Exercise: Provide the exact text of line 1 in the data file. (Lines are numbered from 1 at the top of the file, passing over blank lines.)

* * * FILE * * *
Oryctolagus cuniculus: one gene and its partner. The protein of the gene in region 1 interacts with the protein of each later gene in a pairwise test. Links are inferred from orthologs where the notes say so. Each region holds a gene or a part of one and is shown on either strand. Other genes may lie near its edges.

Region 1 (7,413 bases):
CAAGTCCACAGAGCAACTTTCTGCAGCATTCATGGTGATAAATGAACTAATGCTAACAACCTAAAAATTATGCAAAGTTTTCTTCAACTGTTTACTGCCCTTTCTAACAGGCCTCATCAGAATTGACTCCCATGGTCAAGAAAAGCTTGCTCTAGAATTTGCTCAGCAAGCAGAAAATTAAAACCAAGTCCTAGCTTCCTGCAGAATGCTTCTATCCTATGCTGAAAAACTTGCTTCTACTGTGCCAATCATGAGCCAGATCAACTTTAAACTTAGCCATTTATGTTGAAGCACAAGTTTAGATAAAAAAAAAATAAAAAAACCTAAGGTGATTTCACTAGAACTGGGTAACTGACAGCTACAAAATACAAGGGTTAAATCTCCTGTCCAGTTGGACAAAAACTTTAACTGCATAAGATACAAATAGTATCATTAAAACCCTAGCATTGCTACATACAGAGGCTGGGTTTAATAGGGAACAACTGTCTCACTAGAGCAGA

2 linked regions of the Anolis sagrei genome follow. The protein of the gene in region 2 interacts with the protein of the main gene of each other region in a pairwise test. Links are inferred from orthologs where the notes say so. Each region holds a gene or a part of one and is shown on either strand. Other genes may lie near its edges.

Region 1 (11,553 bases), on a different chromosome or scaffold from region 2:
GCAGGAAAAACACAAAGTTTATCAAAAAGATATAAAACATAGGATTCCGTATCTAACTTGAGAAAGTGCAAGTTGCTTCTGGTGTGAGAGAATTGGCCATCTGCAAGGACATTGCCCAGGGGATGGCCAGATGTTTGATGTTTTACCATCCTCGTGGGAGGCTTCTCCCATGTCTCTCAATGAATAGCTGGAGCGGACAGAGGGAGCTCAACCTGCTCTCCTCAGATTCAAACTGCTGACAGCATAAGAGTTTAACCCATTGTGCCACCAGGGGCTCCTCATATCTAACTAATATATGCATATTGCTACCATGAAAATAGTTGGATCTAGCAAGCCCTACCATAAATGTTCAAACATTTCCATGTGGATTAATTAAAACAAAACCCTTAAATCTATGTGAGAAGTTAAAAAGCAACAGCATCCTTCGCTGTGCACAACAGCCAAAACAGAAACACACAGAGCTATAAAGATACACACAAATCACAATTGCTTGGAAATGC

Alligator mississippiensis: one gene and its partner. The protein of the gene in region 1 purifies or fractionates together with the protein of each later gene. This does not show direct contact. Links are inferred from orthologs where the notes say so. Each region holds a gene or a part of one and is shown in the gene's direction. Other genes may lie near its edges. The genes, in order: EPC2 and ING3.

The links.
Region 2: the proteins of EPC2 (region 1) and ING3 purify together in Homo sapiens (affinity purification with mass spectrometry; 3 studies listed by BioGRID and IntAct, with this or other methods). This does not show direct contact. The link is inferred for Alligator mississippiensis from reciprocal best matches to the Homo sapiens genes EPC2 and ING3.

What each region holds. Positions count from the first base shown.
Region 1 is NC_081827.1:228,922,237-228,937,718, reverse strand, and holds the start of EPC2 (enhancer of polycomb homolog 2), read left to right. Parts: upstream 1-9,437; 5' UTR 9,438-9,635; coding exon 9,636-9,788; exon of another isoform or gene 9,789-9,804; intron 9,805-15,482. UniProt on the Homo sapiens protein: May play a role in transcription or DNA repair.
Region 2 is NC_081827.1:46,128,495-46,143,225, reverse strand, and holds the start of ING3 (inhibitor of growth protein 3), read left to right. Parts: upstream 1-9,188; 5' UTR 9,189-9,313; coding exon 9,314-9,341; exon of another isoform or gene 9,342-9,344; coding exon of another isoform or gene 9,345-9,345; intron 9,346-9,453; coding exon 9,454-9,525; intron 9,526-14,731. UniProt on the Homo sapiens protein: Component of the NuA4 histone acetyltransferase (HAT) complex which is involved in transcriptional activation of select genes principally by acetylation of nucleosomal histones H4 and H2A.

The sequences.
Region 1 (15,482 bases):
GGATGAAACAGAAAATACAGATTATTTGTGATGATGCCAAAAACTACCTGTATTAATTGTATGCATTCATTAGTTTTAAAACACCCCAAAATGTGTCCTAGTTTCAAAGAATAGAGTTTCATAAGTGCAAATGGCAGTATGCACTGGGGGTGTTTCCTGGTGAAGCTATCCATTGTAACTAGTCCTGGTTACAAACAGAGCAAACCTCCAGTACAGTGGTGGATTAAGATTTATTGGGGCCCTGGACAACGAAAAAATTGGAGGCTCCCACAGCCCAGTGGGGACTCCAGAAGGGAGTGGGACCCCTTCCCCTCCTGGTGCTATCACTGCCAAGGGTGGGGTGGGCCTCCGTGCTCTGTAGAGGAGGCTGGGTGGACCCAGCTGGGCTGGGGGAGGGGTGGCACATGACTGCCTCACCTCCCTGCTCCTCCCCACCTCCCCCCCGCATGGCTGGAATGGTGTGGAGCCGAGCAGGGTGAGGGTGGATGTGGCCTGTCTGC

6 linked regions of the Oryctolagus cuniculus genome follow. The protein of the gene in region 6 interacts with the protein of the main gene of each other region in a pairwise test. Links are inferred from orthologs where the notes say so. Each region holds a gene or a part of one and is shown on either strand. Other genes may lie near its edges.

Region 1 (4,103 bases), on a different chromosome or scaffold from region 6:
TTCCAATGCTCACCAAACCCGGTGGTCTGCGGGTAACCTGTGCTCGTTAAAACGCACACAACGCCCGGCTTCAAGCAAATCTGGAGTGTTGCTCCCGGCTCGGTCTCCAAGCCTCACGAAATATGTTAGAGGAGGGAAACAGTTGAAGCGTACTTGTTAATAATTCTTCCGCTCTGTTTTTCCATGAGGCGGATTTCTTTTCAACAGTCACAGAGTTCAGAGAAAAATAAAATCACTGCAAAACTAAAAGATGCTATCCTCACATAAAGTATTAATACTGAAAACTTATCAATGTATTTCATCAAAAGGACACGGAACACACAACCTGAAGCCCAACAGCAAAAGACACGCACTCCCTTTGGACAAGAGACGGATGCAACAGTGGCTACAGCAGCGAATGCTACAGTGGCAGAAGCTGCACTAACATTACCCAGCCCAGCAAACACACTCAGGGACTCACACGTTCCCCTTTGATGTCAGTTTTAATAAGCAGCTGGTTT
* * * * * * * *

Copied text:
Oryctolagus cuniculus: one gene and its partner. The protein of the gene in region 1 interacts with the protein of each later gene in a pairwise test. Links are inferred from orthologs where the notes say so. Each region holds a gene or a part of one and is shown on either strand. Other genes may lie near its edges.